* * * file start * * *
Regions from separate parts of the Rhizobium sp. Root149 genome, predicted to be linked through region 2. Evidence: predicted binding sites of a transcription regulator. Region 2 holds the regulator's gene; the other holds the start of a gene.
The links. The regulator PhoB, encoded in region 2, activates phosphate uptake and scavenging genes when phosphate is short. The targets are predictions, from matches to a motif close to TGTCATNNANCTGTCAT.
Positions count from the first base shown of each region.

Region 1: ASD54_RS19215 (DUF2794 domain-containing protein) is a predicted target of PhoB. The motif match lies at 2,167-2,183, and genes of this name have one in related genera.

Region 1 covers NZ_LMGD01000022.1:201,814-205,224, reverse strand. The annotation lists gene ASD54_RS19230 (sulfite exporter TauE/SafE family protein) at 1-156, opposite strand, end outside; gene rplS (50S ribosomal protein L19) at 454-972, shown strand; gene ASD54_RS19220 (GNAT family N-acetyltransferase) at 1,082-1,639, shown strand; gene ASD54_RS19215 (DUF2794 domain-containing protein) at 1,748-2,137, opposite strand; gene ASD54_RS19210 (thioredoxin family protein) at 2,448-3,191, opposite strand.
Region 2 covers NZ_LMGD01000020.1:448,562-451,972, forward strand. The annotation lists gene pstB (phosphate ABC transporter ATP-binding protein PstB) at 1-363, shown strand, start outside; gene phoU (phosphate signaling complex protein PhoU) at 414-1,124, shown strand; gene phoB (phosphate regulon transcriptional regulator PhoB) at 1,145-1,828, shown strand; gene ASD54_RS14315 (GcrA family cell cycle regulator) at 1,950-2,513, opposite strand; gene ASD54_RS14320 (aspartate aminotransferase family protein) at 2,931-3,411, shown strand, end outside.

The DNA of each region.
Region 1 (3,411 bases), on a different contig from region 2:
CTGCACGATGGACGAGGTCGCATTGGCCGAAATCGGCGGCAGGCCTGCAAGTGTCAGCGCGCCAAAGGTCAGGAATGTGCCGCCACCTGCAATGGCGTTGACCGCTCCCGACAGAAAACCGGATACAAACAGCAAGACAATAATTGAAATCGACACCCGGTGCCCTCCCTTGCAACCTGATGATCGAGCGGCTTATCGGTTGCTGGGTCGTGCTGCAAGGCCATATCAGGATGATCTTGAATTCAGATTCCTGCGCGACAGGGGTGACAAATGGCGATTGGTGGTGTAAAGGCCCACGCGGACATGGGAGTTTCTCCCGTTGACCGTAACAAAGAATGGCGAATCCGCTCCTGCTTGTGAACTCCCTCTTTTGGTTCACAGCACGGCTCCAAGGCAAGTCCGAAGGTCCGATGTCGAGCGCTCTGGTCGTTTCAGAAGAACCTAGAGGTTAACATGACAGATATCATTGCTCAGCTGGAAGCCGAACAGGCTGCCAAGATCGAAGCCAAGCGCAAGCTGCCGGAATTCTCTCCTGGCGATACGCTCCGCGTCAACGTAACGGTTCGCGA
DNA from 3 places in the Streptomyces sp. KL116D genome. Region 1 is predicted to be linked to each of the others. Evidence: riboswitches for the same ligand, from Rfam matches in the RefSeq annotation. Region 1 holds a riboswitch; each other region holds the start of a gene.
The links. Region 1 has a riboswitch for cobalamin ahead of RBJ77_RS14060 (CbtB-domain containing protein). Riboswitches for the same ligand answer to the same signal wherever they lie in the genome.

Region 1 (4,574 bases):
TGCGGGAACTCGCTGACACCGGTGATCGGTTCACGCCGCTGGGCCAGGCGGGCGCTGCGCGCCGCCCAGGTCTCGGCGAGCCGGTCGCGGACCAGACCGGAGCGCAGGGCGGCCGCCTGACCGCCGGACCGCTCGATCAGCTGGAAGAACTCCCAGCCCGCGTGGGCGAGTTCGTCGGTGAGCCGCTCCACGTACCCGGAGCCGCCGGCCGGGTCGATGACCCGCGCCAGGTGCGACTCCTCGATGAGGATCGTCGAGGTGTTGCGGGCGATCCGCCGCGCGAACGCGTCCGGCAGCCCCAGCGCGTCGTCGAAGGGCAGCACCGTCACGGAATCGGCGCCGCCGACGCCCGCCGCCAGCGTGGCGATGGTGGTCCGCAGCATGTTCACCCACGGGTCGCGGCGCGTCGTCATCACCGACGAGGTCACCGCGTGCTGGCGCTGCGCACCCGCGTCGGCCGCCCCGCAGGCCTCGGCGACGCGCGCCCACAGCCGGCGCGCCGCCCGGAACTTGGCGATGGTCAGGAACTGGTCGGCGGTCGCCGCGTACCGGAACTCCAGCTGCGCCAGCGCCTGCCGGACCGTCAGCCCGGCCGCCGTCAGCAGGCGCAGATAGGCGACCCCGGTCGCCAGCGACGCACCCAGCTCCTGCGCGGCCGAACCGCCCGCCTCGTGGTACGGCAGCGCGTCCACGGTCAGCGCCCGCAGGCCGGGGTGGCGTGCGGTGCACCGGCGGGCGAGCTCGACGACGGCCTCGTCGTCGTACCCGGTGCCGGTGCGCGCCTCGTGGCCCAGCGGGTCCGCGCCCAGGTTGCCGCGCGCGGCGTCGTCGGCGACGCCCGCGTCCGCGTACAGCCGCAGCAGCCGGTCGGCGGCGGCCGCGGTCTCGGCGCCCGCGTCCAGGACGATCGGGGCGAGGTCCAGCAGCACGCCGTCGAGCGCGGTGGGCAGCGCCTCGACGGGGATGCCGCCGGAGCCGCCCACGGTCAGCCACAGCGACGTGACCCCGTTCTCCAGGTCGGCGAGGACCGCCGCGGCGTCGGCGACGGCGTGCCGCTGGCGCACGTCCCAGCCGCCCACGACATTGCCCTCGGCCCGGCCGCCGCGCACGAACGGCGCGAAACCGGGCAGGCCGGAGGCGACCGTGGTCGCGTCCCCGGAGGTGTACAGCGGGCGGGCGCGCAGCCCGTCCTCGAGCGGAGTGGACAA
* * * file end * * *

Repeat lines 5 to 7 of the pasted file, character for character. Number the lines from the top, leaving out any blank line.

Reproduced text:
Region 1 covers NZ_LMGD01000022.1:201,814-205,224, reverse strand. The annotation lists gene ASD54_RS19230 (sulfite exporter TauE/SafE family protein) at 1-156, opposite strand, end outside; gene rplS (50S ribosomal protein L19) at 454-972, shown strand; gene ASD54_RS19220 (GNAT family N-acetyltransferase) at 1,082-1,639, shown strand; gene ASD54_RS19215 (DUF2794 domain-containing protein) at 1,748-2,137, opposite strand; gene ASD54_RS19210 (thioredoxin family protein) at 2,448-3,191, opposite strand.
Region 2 covers NZ_LMGD01000020.1:448,562-451,972, forward strand. The annotation lists gene pstB (phosphate ABC transporter ATP-binding protein PstB) at 1-363, shown strand, start outside; gene phoU (phosphate signaling complex protein PhoU) at 414-1,124, shown strand; gene phoB (phosphate regulon transcriptional regulator PhoB) at 1,145-1,828, shown strand; gene ASD54_RS14315 (GcrA family cell cycle regulator) at 1,950-2,513, opposite strand; gene ASD54_RS14320 (aspartate aminotransferase family protein) at 2,931-3,411, shown strand, end outside.

The DNA of each region.